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How do I love milk? Let me count the ways...


I love milk. I love cows because they produce milk. I love 'Got Milk?' commercials because they remind me of milk. Yes, it is true: I am obsessed with a beverage. But I certainly have my reasons.

I maintain one of the busiest lifestyles of anyone I have ever met. I thrive under pressure, with adrenaline flowing, and under these circumstances, I am able to structure time so that everything happens in an orderly and convenient manner. Even though my life is moving so quickly and changing so drastically as I grow older, a few minutes for a nice glass of milk every day are all I need to be rejuvenated. I make sure that I maintain a healthy lifestyle, no matter how hectic life may seem.

I can track my entire life through milk. My liquid love has been with me since Day One. Of course I do not remember this, but I began my life by drinking milk from my mother as an infant, growing progressively stronger each day with her milk as my only means of survival.  As a toddler, I remember that my best friend, Bart, absolutely hated milk -- the smell, the taste, and even the thought of it. For one horrible week, much to my mother’s dismay, I insisted that I, like Bart, never wanted to drink milk again. One morning, however, even though Bart and I were both supposed to hate milk, I woke up and eagerly drank the fabulous fluid from my sippy cup because it was what I wanted to do. At the tender (and stubborn) age of three, milk played a part in my epiphany that I did indeed have a mind of my own, a realization that has stayed with me through all my life’s endeavors.

Through my years in elementary school, I stuck to a daily lunchtime routine that included a carton of milk, naturally. I vividly recall sipping milk through little white straws in the spaces between my teeth after a visit from the Tooth Fairy. Those lunches were followed by the liveliest of recesses. Between recess, dance, soccer, and softball, I never did suffer a broken bone, which only further supports my claim that milk has actually helped me avoid disaster in life. I consider it imperative that I am able to tap into the child within me as I make my way down the road to adulthood.

I am not an all-out milk fan, I will admit. I scoff at chocolate and strawberry- flavored milk, my only defense being the adage that if something ain’t broke, don’t fix it. I prefer one-percent white milk over skim or whole. Sure, I like my milk in one specific way in all its pristine glory. In every other aspect of my life, I am a completely creative person, from my ideas in class, to my paper writing, to my performances on stage, to the games I create impromptu with the children I babysit. Milk is a consistency in my busy world, which I think is something that everyone deserves.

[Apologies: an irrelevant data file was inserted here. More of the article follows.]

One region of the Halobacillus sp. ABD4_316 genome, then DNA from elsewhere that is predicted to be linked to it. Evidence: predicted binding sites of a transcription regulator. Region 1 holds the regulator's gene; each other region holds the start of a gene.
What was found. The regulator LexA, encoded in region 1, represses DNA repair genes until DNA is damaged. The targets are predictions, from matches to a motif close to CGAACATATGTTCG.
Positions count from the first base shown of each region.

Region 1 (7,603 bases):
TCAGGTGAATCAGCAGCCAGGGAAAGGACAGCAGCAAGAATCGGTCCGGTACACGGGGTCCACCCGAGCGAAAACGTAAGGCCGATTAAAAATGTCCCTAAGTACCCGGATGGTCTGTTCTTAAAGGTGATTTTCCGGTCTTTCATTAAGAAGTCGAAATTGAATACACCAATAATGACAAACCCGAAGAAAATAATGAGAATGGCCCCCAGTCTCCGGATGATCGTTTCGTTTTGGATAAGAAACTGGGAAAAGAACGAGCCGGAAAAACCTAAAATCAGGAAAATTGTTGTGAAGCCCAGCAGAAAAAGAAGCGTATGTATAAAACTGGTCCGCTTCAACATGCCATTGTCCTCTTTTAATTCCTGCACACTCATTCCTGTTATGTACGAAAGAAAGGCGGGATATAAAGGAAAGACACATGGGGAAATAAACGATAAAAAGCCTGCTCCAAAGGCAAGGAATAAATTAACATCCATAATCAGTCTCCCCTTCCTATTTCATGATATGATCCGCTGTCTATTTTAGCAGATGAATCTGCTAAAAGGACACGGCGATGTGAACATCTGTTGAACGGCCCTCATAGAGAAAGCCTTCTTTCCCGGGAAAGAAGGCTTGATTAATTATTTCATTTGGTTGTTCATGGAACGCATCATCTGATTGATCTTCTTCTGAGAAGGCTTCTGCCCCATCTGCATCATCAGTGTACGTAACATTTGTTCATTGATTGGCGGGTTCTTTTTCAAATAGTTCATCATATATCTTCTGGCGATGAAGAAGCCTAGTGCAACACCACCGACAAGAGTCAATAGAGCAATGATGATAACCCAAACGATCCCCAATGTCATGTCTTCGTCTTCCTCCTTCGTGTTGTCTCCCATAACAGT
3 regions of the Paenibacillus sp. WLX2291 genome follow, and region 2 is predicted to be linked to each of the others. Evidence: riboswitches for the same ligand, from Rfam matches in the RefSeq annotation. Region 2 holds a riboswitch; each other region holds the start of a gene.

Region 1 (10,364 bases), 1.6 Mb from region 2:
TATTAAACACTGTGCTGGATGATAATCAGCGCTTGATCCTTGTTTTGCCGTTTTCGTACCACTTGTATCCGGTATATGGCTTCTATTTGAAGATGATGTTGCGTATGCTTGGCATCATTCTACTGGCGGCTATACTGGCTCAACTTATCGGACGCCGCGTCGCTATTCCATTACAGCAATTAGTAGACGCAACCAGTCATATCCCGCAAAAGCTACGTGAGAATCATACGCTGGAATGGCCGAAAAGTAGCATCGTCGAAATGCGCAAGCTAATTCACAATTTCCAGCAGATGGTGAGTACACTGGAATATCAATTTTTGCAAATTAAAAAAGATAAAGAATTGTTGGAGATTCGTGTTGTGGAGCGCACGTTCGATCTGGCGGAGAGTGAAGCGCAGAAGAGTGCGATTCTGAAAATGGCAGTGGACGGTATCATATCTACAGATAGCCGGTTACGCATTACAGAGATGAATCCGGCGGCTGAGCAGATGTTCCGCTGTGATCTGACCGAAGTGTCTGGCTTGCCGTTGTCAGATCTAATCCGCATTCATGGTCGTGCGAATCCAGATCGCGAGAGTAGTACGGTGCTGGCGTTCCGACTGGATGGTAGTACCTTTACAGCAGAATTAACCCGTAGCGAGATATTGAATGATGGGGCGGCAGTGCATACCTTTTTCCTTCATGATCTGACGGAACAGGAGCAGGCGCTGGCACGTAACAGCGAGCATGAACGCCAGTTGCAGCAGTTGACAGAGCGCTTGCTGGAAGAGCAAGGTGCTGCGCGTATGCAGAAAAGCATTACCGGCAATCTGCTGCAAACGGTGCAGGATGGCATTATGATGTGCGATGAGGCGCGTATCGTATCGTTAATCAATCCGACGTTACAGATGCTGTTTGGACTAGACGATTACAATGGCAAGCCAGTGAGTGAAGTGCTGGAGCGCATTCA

I remember, when hearing of the outbreak of Mad Cow Disease in America, thinking that my beloved milk would be affected. I was relieved when I did my research and discovered that it only affected the country’s supply of meat products. On a more touching note, I passed on my love of milk to my baby brother, Jared. We adopted him when I was nine, and I remember the joy of moving him on from baby formula to real milk; holding this tiny person in my arms, knowing that I would never love anyone else in the whole world quite as much, the milk and me keeping him content, making him happy. My family is the single most important thing in my life. If milk can remind me of moments with my parents and brother, then I love it even more.

All in all, I will not get osteoporosis when I am old. I will continue my streak of trips to the dentist without cavities. I will drink milk for good luck on my wedding day.  I will love milk for my whole life, not only because it keeps me healthy, but also because it is that little bit of “same” that I truly appreciate when my diverse activities seem like they are taking their toll. Milk brings me back to the best moments in my life, and I believe that my future can only benefit from reflecting on my past. So to answer my favorite ad campaign’s question of whether I have “Got Milk?”: You bet.